From the original 59,506 surveys received on or after 1998 (when the question on usual running pace was introduced), we excluded 1 survey for missing sex, 76 for missing age, 967 for missing BMI, 1139 for missing running distance (many presumably nonrunners), and 1494 for missing usual running pace. We also excluded 1129 current smokers. Thus, complete data on distance run per day, usual running pace, and BMI were available for 25,552 male and 29,148 female nonsmoking runners. The sample was primarily white (men = 86.7%; women = 88.5%), with smaller percentages of Hispanic (men = 6.6%; women = 5.1%), Asian (men = 3.1%; women = 3.1%), African American (men = 1.9%; women = 1.5%), Native American (men = 0.6%; women = 0.5%), and mixed race (men = 0.9%; women, 1.1%). The men were significantly older than the women (mean ± SD: 44.4 ± 11.4 vs. 38.0 ± 10.1 yr), whereas their years of education were similar (16.5 ± 2.6 vs. 16.2 ± 2.6 yr, respectively).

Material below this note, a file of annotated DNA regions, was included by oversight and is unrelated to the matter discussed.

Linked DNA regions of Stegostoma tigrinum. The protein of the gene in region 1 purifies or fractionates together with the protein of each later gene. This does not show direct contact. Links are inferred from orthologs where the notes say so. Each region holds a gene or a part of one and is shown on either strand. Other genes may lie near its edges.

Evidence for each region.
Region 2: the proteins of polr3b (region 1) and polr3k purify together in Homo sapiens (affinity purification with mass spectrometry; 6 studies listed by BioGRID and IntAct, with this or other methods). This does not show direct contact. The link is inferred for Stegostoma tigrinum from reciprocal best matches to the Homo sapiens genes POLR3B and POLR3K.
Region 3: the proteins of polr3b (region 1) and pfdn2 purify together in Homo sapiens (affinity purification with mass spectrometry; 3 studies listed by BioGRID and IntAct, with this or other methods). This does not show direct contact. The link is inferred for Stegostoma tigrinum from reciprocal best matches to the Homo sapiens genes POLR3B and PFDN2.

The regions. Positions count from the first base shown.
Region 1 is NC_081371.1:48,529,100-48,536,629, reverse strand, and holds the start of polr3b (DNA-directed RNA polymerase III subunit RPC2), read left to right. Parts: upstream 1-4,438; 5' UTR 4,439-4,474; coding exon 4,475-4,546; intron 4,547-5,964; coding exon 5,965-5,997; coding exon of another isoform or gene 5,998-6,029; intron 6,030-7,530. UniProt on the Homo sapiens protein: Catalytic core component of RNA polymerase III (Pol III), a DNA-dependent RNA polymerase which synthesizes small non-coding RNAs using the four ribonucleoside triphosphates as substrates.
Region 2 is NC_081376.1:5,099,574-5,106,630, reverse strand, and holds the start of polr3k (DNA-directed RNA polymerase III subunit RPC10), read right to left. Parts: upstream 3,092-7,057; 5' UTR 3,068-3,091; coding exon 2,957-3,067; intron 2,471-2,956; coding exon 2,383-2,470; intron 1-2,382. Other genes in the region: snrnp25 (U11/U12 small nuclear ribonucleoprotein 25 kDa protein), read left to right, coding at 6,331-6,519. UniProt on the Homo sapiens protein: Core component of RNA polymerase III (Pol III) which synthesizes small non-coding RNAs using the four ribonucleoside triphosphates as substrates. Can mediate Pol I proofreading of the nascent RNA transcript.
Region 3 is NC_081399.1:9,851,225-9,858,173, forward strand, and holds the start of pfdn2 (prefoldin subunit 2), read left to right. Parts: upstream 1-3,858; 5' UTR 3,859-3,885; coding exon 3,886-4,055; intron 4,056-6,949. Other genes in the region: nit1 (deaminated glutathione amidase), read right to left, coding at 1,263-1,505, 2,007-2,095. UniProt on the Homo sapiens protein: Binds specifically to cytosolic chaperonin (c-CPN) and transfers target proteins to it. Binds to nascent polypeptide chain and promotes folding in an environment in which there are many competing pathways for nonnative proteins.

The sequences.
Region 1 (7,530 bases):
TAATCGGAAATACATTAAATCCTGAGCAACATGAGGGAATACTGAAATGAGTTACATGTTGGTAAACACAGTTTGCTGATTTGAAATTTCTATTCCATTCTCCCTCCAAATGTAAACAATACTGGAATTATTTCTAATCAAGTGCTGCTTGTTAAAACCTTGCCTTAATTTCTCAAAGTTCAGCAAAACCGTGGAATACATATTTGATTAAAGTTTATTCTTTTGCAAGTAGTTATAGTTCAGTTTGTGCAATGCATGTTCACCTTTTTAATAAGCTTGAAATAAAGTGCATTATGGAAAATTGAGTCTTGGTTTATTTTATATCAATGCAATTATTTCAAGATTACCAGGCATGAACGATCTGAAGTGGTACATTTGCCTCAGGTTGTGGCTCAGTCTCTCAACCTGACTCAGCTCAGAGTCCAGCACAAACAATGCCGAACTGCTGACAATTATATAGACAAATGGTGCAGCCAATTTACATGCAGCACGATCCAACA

The characteristics of the sample in relation to their self-reported usual pace are presented in . Faster runners of both sexes were younger, lighter, leaner, and smaller waisted but not necessarily distinguished by stature. Faster runners were also less likely to be ex-smokers. Younger age probably explains the shorter running history of the faster runners. Medication use was 8- to 14-fold greater in the slowest than fastest men and 5- to 7-fold greater in the slowest than fastest women. Intakes of meat and fruit were inversely related to running pace in women (P < 0.0001) but not men, whereas alcohol intake was inversely related to pace in men (P < 0.0001) but not women. On average, the men ran at 88.9% and the women at 92.7% of their 10-km performance speed. Usual running pace averaged 0.47 ± 0.44 m/s slower than the 10-km performance times in men and 0.30 ± 0.46 m/s slower in women; however, usual running pace and 10-km performance were strongly correlated (P < 0.0001) when unadjusted for other factors (men, r = 0.68; women, r = 0.58) and when adjusted for age (men, r = 0.61; women, r = 0.56) and kilometers per day (male, r = 0.55; females, r = 0.49) or age, kilometers per day, and BMI (men, r = 0.51; women, r = 0.46).
Characteristics of male and female runners by reported usual running speed